Founded as Walnut Springs in 1838 by members of Matthew Caldwell’s Gonzales Rangers, name changed in 1839 to honor Juan N. Seguin, distinguished Mexican-Texan who served in Sam Houston’s army that won Texas independence. he later served as a Texas senator and mayor of San Antonio. Fishing, swimming and water sports are popular in the area, with five hydroelectric power dams on the Guadalupe River within six miles of town.
Guadalupe County is noted for its pecan harvest with nuts shipped across the nation. In fact, right on the courthouse lawn, Seguin proudly displays “the world’s largest pecan.” Also, peach orchards, Christmas tree farms, and other diversified agribusiness.
Home of Texas Lutheran College on whose campus is Fiedler Museum with archaeological and mineral exhibits, outdoor rock garden and nature trail. Open during college hours. The 102 acre campus is site of Jackson Auditorium which serves as home of Mid Texas Symphony. Located between U.S. 90 and U.S. 90A.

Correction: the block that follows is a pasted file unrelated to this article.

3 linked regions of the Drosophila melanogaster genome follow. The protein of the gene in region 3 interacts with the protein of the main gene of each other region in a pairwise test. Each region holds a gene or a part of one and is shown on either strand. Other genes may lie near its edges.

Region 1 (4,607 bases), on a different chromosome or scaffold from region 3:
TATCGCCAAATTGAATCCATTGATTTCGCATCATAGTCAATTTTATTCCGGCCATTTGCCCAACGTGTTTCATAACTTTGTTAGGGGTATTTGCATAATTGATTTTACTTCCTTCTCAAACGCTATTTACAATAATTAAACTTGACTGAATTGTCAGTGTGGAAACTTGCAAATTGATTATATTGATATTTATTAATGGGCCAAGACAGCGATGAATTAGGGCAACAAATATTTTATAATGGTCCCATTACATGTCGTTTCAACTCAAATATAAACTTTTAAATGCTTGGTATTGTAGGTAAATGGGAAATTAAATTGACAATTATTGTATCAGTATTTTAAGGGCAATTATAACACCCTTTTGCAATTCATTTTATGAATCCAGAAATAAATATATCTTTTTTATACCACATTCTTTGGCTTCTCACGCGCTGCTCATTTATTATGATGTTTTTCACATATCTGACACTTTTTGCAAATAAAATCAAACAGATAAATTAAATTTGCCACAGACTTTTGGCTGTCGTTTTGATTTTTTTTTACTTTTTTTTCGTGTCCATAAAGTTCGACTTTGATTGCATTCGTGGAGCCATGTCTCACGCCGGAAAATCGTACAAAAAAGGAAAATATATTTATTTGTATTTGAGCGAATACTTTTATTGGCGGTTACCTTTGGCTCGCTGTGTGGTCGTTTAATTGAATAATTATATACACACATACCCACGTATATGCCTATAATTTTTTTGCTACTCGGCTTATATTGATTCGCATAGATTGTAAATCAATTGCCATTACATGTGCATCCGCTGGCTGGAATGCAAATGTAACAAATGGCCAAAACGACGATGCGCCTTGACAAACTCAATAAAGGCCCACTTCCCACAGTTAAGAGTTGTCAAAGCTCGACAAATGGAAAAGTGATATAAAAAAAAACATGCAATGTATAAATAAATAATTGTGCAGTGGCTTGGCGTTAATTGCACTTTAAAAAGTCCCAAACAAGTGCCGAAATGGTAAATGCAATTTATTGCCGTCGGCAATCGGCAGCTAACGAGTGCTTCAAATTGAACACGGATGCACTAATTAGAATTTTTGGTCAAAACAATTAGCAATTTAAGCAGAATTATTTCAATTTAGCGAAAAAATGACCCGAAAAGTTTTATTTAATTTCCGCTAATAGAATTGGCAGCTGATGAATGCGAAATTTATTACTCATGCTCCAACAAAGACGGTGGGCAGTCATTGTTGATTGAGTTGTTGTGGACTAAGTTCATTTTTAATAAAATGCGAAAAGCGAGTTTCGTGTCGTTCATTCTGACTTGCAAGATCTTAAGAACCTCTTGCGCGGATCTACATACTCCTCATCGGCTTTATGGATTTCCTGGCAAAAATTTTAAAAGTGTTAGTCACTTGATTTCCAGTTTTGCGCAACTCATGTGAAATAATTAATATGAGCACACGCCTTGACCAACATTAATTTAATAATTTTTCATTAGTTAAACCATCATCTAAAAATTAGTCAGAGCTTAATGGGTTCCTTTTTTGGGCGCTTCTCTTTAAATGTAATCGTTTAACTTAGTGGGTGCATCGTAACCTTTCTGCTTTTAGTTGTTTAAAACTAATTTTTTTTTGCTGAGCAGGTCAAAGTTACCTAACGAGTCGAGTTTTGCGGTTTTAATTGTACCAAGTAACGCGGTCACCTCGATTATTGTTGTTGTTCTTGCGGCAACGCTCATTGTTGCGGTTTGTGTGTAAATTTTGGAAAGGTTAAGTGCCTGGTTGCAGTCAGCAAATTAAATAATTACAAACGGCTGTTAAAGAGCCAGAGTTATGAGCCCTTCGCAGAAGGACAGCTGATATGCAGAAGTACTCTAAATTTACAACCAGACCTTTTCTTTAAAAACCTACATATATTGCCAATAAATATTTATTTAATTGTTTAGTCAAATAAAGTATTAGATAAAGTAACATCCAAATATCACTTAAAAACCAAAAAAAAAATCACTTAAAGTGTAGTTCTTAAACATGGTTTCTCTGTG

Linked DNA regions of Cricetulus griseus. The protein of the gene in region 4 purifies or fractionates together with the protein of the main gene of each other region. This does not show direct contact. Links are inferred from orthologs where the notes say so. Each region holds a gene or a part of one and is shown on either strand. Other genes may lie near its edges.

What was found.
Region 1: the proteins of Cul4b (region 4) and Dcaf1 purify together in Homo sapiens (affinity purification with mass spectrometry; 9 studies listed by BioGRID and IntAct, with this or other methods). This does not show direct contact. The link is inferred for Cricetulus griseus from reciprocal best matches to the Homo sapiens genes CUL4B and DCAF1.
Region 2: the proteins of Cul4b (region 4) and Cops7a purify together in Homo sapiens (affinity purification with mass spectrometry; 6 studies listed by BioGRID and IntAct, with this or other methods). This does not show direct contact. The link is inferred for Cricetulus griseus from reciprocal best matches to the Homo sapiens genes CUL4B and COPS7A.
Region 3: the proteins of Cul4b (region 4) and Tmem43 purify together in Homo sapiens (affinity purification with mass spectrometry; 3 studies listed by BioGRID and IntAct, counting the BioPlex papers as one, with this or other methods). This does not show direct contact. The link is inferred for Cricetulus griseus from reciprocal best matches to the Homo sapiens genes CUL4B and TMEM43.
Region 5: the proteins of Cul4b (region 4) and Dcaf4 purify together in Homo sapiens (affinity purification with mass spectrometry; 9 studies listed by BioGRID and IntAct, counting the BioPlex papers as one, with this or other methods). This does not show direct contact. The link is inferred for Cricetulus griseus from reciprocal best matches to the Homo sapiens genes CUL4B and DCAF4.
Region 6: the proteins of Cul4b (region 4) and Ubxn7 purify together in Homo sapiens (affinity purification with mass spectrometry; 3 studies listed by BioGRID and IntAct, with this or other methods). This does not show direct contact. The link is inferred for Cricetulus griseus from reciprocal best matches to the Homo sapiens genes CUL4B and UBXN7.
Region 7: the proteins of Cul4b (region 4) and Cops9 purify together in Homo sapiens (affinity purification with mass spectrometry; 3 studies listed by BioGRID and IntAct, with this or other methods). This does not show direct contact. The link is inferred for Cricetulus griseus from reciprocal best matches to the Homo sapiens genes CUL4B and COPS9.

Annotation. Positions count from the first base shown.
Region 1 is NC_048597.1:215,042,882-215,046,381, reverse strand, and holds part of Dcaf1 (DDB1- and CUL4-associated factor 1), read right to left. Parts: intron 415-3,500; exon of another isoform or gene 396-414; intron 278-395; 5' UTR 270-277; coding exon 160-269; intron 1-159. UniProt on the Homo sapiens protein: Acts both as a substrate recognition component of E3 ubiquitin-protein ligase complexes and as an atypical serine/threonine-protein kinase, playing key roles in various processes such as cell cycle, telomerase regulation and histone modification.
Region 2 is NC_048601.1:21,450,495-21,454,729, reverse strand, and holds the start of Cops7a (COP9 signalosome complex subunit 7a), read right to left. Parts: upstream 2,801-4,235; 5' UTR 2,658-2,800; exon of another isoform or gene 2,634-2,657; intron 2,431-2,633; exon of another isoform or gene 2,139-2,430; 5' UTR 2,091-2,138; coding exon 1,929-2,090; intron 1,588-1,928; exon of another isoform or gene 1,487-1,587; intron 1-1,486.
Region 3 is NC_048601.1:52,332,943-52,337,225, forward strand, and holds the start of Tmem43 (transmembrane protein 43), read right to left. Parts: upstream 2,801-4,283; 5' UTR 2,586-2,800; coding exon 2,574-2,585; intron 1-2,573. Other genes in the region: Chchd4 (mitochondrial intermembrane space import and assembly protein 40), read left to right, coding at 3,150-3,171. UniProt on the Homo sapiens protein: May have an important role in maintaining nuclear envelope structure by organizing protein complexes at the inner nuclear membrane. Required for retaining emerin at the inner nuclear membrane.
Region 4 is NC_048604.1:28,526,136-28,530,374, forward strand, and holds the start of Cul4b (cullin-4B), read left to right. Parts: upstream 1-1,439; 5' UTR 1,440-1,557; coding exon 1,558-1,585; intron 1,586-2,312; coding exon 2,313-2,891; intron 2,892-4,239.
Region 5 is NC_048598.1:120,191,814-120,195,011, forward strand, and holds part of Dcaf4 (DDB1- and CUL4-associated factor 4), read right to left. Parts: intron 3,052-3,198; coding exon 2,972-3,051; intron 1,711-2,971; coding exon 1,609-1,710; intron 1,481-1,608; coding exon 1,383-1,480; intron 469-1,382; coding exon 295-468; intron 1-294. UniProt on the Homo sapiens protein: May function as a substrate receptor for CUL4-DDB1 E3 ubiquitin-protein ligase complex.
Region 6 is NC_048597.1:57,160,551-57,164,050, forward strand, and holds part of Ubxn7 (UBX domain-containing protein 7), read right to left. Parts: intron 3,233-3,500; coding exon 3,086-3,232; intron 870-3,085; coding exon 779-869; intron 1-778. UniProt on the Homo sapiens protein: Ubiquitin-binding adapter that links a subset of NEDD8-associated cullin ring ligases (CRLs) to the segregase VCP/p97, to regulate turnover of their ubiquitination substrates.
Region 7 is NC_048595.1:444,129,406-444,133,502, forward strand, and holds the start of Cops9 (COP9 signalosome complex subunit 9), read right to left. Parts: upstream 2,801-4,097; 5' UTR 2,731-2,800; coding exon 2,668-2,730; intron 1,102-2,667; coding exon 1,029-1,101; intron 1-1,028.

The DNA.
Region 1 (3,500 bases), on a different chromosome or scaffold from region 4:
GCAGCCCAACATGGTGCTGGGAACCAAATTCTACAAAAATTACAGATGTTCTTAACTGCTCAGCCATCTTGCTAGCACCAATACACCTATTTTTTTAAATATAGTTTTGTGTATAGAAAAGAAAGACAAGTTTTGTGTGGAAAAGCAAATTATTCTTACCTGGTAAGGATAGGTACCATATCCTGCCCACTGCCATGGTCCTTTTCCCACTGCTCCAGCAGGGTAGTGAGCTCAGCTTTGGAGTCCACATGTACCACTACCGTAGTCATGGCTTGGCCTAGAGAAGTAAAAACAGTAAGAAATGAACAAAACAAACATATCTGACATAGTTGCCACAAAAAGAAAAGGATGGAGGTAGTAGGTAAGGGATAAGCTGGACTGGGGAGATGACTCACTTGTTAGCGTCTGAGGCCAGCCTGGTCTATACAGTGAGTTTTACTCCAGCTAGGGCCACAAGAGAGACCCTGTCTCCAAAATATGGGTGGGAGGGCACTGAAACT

Historic Homes and Buildings
Many pre-Texas Revolution buildings designated by historical markers. Among them the Magnolia Hotel of 1824, and restored Juan Seguin Post Office.
Lake Placid is a small lake on the Guadalupe River southwest of the city. Lake McQueeny, 5 miles northwest, is touted as “the water ski capital of Texas.”
Los Nogales Museum
built in 1823 by Mexican government for use as post office, building was known s Juan Seguin Post Office from 1835 to 1870. Contains Texas historical papers, pictures, and furniture. Open only by appointment at East Live Oak and South River Streets.
Max Starcke Park
one of the finest municipal parks for a city of this size in the nation. River Drive along Guadalupe River, beneath a towering oak, live oak and pecan trees. Golf course, swimming pool and picnic area. At Guadalupe River off Texas 123 south.
Sebastopol House State Historic Structure
also known as Home, built early 1850’s, fronted by traditional high-columned porch. Probably named for Russian naval base during Crimean War. Unusual split detailed with Greek-Revival style architecture. Structure received U.S. Department of Interior’s Award of Merit, and plans are on file with the Library of Congress. Recently restored by Texas Parks and Wildlife Department to its mid-to-late 1870’s appearance with period furnishings. Exhibits recount original construction and restoration processes and history of the house. Located at 704 Zorn Street. Admission.